Tag Archives: Folie a Deux

“First Souls” – Fiction by Cameron Suey

Head of a Sick Man - Ernst Ludwig Kirchner, 1917
Head of a Sick Man – Ernst Ludwig Kirchner, 1917

From our Summer 2016 issue, “First Souls” is Cameron Suey‘s tantalizingly twisted tale of pandemics, gut flora, and folie à deux.
(And hear Cameron read the story & discuss it with Ilana Masad, check out episode 91 of The Other Stories podcast!)

{ X }

THE WAITRESS BRINGS US OUR COFFEE, dishwater pale murk in cracked porcelain cups. Behind the thin surgical mask, her face is unreadable, but her gaze flicks from me to my companion and back again before she leaves without a word. Mickey watches her go and then fixes his eyes on me. For a long moment, the silence continues, as our eyes confirm what our hearts seemed to know the instant we passed on the street.

“Okay, Dale,” he says, his voice hoarse and still raw, like my own. There is an accent I can’t place – perhaps a district on the other side of the city. “I’m going to ask you a couple of questions, but I think I already know the answers.”

I pick up the coffee, finding it smells as weak and thin as it looks, and contemplate taking an exploratory swig. Around us the few lunchtime patrons of the dingy coffee shop are listlessly eating, lifting up paper masks to shovel in crumbling and greasy burgers, backsides squeaking on red vinyl seats. Those that aren’t eating are staring at us, at our uncovered faces.

“Okay,” I say, “Shoot.”

“You had the sick. But you didn’t report it, or go to quarantine like you were supposed to. Didn’t tell anyone.”

I nod, scared to say out loud that I’d broken the law, and willing him to lower his voice. He smiles a little, showing one blackened and rotting canine.

“Yeah. Me too, I mean, obviously. Look at us. We still look like shit. But, you got better. They say 1 in 10 do, and you took the chance. No family, no close friends, you weren’t worrying about passing the sick along. Or maybe too scared to let that stop you.”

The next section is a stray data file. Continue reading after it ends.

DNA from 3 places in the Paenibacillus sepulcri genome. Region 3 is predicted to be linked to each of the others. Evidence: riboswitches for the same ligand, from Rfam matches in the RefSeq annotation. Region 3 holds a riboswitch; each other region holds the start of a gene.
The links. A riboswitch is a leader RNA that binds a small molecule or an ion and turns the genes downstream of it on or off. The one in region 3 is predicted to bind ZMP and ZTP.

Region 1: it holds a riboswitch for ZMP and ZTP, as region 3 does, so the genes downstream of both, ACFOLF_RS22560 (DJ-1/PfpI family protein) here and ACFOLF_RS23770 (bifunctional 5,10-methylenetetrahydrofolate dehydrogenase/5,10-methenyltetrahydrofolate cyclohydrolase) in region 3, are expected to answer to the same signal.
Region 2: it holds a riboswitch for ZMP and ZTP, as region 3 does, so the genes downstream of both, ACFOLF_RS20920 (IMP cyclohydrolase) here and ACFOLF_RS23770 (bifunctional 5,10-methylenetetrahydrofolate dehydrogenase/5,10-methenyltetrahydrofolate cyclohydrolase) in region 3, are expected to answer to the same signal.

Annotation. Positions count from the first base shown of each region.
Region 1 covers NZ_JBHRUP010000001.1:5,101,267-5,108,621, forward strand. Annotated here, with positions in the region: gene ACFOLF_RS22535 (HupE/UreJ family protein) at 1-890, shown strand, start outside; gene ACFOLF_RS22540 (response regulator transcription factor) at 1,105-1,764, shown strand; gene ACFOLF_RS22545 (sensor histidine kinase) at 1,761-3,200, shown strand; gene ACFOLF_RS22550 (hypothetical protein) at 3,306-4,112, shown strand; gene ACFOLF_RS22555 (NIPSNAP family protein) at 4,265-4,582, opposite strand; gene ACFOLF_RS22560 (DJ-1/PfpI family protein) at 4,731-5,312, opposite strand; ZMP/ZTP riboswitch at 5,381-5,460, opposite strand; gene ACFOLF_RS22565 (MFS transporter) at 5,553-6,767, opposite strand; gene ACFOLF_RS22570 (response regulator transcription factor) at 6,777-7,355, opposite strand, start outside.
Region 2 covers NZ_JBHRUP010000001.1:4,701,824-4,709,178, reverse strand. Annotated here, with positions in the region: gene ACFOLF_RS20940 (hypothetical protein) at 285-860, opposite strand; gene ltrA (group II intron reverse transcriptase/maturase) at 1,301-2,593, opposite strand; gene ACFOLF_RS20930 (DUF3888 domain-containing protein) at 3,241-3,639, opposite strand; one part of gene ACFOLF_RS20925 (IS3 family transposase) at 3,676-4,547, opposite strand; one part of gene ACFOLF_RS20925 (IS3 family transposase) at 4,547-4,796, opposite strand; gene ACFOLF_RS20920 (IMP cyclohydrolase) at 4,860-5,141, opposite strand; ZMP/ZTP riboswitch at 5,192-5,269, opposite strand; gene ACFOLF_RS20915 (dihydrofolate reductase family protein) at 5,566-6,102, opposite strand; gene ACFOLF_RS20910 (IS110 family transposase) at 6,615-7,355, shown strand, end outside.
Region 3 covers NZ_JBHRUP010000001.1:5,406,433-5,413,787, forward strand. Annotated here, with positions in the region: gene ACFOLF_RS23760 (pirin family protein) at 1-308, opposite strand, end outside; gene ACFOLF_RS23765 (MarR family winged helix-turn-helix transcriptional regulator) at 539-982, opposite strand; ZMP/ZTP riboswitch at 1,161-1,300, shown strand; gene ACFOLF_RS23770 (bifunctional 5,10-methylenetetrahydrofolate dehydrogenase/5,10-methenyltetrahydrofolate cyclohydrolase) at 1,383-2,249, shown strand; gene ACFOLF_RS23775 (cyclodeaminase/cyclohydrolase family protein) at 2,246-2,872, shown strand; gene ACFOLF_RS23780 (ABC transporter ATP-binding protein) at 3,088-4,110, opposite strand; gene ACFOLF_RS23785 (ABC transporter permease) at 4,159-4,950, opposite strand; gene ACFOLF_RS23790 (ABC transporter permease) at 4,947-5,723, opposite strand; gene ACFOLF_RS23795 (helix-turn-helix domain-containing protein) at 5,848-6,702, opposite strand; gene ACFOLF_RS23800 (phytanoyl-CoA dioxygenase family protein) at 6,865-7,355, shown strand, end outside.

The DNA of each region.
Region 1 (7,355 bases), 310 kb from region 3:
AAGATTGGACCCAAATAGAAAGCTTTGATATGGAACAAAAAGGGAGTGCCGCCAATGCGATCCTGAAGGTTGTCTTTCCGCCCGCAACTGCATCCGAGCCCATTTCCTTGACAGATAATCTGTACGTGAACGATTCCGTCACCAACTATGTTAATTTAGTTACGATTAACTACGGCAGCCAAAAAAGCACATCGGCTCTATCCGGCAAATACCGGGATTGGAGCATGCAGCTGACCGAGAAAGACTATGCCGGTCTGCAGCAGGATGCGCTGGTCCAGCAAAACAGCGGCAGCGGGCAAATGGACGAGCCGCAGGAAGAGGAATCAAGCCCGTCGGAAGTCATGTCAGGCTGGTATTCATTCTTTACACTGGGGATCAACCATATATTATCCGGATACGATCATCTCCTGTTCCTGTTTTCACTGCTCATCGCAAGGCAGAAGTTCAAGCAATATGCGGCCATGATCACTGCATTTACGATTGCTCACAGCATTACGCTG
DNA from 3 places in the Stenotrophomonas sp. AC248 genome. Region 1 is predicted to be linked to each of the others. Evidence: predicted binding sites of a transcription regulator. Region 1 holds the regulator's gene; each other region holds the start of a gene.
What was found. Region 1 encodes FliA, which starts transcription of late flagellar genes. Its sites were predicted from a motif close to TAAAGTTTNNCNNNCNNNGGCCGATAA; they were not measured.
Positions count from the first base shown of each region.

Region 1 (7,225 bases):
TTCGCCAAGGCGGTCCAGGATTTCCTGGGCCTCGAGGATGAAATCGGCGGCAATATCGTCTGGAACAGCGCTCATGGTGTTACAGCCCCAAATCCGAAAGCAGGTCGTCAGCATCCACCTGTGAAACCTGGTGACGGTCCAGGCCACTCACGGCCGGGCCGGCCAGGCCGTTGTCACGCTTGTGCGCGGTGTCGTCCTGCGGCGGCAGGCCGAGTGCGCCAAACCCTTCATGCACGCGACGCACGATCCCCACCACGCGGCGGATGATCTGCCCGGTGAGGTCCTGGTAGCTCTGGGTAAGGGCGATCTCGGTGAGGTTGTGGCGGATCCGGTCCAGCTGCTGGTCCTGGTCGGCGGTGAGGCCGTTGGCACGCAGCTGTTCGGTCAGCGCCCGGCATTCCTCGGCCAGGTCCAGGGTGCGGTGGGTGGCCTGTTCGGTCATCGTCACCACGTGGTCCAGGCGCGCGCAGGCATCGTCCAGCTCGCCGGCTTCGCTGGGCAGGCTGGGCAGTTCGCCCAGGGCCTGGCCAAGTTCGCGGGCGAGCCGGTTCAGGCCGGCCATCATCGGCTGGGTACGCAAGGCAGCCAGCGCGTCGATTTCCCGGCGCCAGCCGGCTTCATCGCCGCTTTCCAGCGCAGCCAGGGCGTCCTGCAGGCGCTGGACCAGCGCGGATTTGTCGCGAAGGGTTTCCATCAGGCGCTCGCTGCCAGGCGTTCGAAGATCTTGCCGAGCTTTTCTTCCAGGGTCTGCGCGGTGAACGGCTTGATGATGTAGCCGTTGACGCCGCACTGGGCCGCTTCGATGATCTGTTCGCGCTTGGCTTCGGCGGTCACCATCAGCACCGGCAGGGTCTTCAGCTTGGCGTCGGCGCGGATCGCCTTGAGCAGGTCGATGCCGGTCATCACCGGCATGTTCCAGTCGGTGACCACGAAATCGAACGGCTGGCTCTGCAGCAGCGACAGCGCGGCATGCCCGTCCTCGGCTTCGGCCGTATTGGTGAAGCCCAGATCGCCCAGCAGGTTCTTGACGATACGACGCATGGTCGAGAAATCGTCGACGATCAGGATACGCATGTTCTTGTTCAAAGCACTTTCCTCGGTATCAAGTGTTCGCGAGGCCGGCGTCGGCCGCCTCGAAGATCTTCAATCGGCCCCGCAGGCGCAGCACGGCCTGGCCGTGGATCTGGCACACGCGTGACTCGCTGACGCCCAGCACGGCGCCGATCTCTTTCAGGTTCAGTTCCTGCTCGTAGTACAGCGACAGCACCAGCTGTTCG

I nod again, excitement and night terror churning in my gut. I knew all this when we first saw each other this morning, that he and I were the same.

I came out of my office building, fighting the paranoia and nausea that had plagued me since my recovery, pulling my necktie loose. I couldn’t be around my coworkers, couldn’t look anyone in the eye. Guilt from ignoring the quarantine, from lying, but something else. Something wrong in every pair of eyes. Ever since the fever broke, and I lay awake and sweating in my bed, the sheets clinging to me, I knew something had changed. That feeling is worse than the sick ever was.

Mickey was just outside my office building, crouched on the edge of a planter box. He was sucking a cigarette down to an ashen nub, and dressed in torn jeans and a stained green nylon jacket, worn thin by time. Our eyes met and I froze, held in place like two sparking nodes of an electric arc.

“We should talk,” was all he’d said, and he led me here, to this grim and filthy diner.

“So,” he continues, “We were sick, we hid it, we got better. But it’s not really better is it? There’s something wrong.”

“Yeah…” I croak, and take another mouthful of bitter coffee. “Something’s wrong. But… I don’t think… it’s not with us.”

“No,” he smiles in agreement, the black tooth sliding into view, “Not us.”

Two hours ago I was convinced I was going mad. Now, I am not alone. I could cry, the relief is so great.

Continue reading “First Souls” – Fiction by Cameron Suey

“Folie á Deux” – Poetry by Kailey Tedesco

Kneeling breast feeding mother - Paula Modersohn-Becker, circa 1900
Kneeling breast feeding mother – Paula Modersohn-Becker, circa 1900

“Folie á Deux” is one of two  wonderfully surreal poems by Kailey Tedesco featured in our Spring 2015 issue.

{ X }

A MAUVE FILM COVERS EVERYTHING save the sun’s fingers. Only the sound of water in drainpipes and Maggie and Mike laughing at the black air of the television.

“Good Morning, America” shouts a woman with an exposed breast nursing a child – or is it a pig? The audience applauds. She nurses long after the child has grown and the milk has grown black, crying to the cadence of the laugh-track. Beetles swarm a piece of cotton-candy, a remainder of the child’s youth. They crawl through it like vermin in the brain. Ooos and Aahs echo as a man of melting wax goes shoe shopping. The yellow residue molds into the insoles. He lights his wick and offers this epitaph: “Only those who die, die young.” At last, the bearded lady sings and the show is over. She cackles for six hours of credits, pulling hair strand by strand.

{ X }

Headshot UpdateKAILEY TEDESCO is currently enrolled in Arcadia University’s MFA in Poetry program. She edits for Lehigh Valley Vanguard and Marathon Literary Magazine, while also teaching eighth grade English. A long-time flapper at heart, Kailey enjoys hanging out  in speakeasies, cemeteries, and abandoned amusement parks for all of her poetic inspiration. She is a resident poet of the aforementioned LVV, and her work has been featured in Boston Poetry Magazine and Jersey Devil Press